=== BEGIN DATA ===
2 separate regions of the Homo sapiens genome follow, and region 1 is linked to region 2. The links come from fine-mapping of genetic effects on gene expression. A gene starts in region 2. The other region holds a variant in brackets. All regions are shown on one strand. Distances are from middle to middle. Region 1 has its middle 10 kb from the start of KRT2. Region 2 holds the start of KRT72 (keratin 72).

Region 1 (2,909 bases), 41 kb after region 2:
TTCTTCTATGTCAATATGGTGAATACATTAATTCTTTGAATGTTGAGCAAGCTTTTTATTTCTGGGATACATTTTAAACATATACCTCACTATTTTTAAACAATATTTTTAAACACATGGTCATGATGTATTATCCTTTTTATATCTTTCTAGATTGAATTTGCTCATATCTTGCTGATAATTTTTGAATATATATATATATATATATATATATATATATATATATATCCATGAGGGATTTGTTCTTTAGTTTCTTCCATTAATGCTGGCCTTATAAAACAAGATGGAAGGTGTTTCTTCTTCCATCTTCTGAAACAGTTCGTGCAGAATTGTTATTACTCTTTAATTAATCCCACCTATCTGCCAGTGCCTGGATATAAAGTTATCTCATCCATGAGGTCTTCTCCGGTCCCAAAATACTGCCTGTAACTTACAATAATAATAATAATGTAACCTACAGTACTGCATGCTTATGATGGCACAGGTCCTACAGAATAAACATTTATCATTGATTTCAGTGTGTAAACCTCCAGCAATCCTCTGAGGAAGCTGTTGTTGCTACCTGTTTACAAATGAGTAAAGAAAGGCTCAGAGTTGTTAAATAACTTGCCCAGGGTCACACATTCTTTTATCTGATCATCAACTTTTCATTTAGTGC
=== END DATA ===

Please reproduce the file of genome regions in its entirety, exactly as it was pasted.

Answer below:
2 separate regions of the Homo sapiens genome follow, and region 1 is linked to region 2. The links come from fine-mapping of genetic effects on gene expression. A gene starts in region 2. The other region holds a variant in brackets. All regions are shown on one strand. Distances are from middle to middle. Region 1 has its middle 10 kb from the start of KRT2. Region 2 holds the start of KRT72 (keratin 72).

Region 1 (2,909 bases), 41 kb after region 2:
TTCTTCTATGTCAATATGGTGAATACATTAATTCTTTGAATGTTGAGCAAGCTTTTTATTTCTGGGATACATTTTAAACATATACCTCACTATTTTTAAACAATATTTTTAAACACATGGTCATGATGTATTATCCTTTTTATATCTTTCTAGATTGAATTTGCTCATATCTTGCTGATAATTTTTGAATATATATATATATATATATATATATATATATATATATATCCATGAGGGATTTGTTCTTTAGTTTCTTCCATTAATGCTGGCCTTATAAAACAAGATGGAAGGTGTTTCTTCTTCCATCTTCTGAAACAGTTCGTGCAGAATTGTTATTACTCTTTAATTAATCCCACCTATCTGCCAGTGCCTGGATATAAAGTTATCTCATCCATGAGGTCTTCTCCGGTCCCAAAATACTGCCTGTAACTTACAATAATAATAATAATGTAACCTACAGTACTGCATGCTTATGATGGCACAGGTCCTACAGAATAAACATTTATCATTGATTTCAGTGTGTAAACCTCCAGCAATCCTCTGAGGAAGCTGTTGTTGCTACCTGTTTACAAATGAGTAAAGAAAGGCTCAGAGTTGTTAAATAACTTGCCCAGGGTCACACATTCTTTTATCTGATCATCAACTTTTCATTTAGTGC